This is a residential property revaluation year, and property valuation increases in 2021 will lead to major reductions in State Equalization Aid for 2022-23. In the past, LPS used the residential revaluation year to add to the cash reserve - a practice that offsets the negative impact of State Equalization Aid dropping significantly the following year. Since 2019, LPS experienced a significant drop in State Equalization Aid - approximately $30 million. It is possible that state equalization could drop $10-20 million next year.

The LPS preliminary proposed budget totals about $463 million, an expenditure budget increase of one-half of one percent. Currently, the preliminary budget proposal provides a decrease of one penny in the overall property tax levy. 

Other highlights of the 2021-22 preliminary proposed budget include:

  • The Board prioritized keeping cuts as far away from the classroom as possible. Staffing at schools was adjusted to match the drop in enrollment during the past school year.
  • A proposed $9.4 million in reductions include cutting spending on contracted services, equipment and supplies, and eliminating approximately 85 full-time equivalent (FTE) positions through attrition by not filling existing vacancies or not replacing open positions.
  • Reductions were made to offset fixed expenditure increases, which include salary and benefit costs of $6.4 million, and $1.5 million in insurance premiums.
  • Start-up costs for the new elementary school and a new high school opening in the fall of 2022 of approximately $3.8 million.
  • Implementing an extensive reading intervention program at multiple grade levels instead of offering the licensed Reading Recovery Program at first grade will reach more students and save approximately $61,732.
  • Restructuring the gifted facilitator positions to a centralized system will provide more specialized services to more students and save approximately $324,223.
  • Hiring more school nurses to replace health technicians and treatment nurses will provide a reduction of $7,335.
  • Consolidating bus routes provides more efficiency and reduces the budget by nearly $100,000.
  • In 2019-20, LPS ranked 213th out of 244 school districts in Nebraska in per pupil spending - $12,889 per pupil compared to the state average of $13,558.
  • The General Fund Levy will remain at $1.05, but reductions in the Bond Fund Levy and the Qualified Capital Purpose Fund Levy will lower the overall levy one penny to $1.211892 from $1.221966.

LPS continues to rely on a solid process for budget development that includes multiple opportunities for community feedback. There will be two budget forums - one in person and one virtually - with a short presentation and time for community questions, comments and feedback.

  • In-person forum: Wednesday, June 23, 5 p.m. in the LPS District Office boardroom (5905 O St.) This forum will also be streamed live for viewing on the LPS website and the LPS YouTube channel.
  • Virtual forum: Thursday, June 24, at noon, join the forum to provide feedback and ask questions using this link. This forum will also be streamed live on the LPS Facebook page.

Any community group that would like to schedule a presentation on the preliminary proposed budget should contact LPS Associate Superintendent for Business Affairs Liz Standish at 402-436-1636 or by emailing lstandis@lps.org. More information about the LPS preliminary proposed budget can be found on the LPS website: lps.org/about/budget.

Posted on June 24, 2021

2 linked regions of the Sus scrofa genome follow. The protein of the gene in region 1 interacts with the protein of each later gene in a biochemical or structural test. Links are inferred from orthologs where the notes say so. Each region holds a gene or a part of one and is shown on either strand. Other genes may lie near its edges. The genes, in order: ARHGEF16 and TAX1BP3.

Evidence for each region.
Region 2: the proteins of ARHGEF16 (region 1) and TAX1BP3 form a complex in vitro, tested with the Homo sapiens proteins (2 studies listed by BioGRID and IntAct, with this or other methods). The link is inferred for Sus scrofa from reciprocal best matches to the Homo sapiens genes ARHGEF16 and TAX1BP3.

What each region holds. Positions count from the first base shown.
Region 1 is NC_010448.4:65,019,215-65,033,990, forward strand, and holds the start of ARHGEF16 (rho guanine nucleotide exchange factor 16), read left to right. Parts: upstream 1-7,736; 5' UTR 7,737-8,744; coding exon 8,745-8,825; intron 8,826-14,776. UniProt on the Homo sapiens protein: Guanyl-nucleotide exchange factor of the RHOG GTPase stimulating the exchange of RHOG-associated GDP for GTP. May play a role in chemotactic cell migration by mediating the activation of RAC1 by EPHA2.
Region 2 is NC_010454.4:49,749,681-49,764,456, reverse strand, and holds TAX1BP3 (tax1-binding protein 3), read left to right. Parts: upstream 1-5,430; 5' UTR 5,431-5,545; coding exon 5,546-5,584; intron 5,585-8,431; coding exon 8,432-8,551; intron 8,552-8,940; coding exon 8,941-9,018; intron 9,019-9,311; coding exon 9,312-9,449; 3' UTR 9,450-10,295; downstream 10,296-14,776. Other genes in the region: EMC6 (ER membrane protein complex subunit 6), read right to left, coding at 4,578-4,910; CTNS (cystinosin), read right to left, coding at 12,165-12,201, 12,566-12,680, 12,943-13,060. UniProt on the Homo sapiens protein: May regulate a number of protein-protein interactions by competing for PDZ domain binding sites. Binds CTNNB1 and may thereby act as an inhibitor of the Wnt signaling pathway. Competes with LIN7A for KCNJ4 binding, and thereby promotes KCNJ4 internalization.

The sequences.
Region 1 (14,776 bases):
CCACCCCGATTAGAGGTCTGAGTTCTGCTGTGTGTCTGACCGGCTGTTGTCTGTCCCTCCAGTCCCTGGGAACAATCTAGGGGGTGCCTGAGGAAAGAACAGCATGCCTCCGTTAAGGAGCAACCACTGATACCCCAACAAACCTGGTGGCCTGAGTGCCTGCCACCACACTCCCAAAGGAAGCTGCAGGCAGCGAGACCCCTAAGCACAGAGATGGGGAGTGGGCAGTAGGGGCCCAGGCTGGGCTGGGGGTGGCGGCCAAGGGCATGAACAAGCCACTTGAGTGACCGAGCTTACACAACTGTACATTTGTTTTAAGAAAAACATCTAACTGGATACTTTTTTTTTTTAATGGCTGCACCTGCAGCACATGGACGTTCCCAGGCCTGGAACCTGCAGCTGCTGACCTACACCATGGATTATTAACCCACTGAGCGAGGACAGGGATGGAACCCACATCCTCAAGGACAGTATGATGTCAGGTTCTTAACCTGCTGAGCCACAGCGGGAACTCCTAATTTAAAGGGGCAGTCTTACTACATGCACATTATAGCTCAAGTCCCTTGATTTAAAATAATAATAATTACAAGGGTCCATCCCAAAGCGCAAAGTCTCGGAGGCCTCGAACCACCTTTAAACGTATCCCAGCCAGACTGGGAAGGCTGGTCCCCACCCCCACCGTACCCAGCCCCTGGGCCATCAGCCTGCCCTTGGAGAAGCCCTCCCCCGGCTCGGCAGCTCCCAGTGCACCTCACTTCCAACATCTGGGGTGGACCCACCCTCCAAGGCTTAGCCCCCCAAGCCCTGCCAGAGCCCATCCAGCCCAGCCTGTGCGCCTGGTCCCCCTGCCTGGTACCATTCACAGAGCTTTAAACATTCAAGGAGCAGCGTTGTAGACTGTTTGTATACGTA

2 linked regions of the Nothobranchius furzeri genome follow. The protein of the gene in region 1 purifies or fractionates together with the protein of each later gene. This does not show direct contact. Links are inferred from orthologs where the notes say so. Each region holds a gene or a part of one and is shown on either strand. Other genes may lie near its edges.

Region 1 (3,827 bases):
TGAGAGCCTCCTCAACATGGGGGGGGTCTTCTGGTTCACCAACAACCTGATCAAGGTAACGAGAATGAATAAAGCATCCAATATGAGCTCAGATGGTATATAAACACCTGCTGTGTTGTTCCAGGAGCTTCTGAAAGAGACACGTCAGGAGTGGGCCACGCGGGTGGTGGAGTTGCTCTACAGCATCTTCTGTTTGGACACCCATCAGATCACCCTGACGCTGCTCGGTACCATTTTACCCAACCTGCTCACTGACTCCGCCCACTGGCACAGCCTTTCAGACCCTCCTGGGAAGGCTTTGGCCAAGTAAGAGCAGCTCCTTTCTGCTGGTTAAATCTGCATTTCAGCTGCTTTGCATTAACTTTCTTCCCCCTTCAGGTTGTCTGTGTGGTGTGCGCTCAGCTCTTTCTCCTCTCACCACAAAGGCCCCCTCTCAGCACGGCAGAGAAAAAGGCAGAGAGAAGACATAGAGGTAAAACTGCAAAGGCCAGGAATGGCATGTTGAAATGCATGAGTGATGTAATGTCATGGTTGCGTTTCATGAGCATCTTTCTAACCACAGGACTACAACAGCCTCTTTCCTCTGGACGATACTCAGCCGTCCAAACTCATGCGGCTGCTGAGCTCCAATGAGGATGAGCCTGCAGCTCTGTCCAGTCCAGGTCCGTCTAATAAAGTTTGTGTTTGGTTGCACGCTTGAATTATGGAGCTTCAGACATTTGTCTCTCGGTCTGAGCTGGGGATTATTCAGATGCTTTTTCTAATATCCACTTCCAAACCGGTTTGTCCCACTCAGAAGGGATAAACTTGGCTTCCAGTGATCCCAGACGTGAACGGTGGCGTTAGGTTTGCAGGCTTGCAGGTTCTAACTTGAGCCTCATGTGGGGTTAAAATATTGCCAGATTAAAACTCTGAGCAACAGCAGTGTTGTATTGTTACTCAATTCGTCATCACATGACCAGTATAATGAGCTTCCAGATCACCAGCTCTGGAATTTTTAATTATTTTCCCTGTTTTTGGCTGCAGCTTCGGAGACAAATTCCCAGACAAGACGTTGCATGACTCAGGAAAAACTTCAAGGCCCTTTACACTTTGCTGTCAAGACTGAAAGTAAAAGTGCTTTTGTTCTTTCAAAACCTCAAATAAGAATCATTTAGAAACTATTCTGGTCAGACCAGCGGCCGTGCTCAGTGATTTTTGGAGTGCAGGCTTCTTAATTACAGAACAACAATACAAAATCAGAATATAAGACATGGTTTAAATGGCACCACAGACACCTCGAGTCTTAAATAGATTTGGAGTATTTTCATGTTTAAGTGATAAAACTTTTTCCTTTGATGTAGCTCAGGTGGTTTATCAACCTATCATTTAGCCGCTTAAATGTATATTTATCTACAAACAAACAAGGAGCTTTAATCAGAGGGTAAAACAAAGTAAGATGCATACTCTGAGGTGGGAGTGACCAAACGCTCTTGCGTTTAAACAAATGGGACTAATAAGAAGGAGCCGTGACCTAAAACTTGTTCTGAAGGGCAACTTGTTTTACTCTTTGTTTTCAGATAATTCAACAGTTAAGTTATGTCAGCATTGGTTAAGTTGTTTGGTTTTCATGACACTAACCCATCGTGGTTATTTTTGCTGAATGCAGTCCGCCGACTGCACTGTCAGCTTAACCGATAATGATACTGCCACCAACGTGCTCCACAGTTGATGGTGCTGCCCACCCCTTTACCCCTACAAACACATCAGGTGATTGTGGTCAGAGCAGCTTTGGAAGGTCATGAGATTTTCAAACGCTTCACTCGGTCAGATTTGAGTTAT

Highlights of 6/22 Board of Education Regular Meeting and ESU Regular Meeting

Lincoln Board of Education Regular Meeting

The Lincoln Board of Education met for a regular meeting on Tuesday, June 22, at the Lincoln Public Schools District Office, 5905 O St. We apologize for any audio issues viewers experienced on the LNKTV - Education Channel. The full board meeting with audio can be viewed here.

Staff Celebration

The Board recognized Lincoln Southwest High School Athletic Director Mark Armstrong with a formal resolution. The National Interscholastic Athletic Administrators Association recently honored Armstrong with its Award of Merit. 

Transportation Plan Presentation

LPS Director of Transportation Ryan Robley presented the school district’s transportation plan for the 2021-22 school year. Every year district policy is reviewed and recommendations for changes are solicited from schools and departments. Transportation schedules are prepared and a summary of needs is balanced against staff and equipment available to the school district.  

For the 2021-22 school year - like past years - the LPS Transportation Department will transport only those students who qualify under provisions of state law, including:

  1. Elementary and middle school students residing more than four miles from their school attendance area;
  2. Special education students whose Individual Education Plan (IEP) require transportation as essential to learning;
  3. Students who have been moved for the benefit of the district to relieve overcrowding, due to major facility renovations, efficiency in use of buildings and/or staff.

In addition, the Board may approve other transportation areas based on unique circumstances and for the purpose of equalizing school enrollments and facilitating programs.

The full plan can be viewed here.

First Reading

Policy Updates

Special Education - 7000 series

Periodically, changes in federal or state law requires the Lincoln Board of Education to review existing policies to ensure compliance with these changes.  Following each session of the Nebraska Unicameral, the Board’s policies are reviewed to identify the policies that need to be deleted, revised, or added. Updates to Policy 7000 are recommended to keep the policy aligned with the Nebraska Administrative Code. You can find the proposed updates here.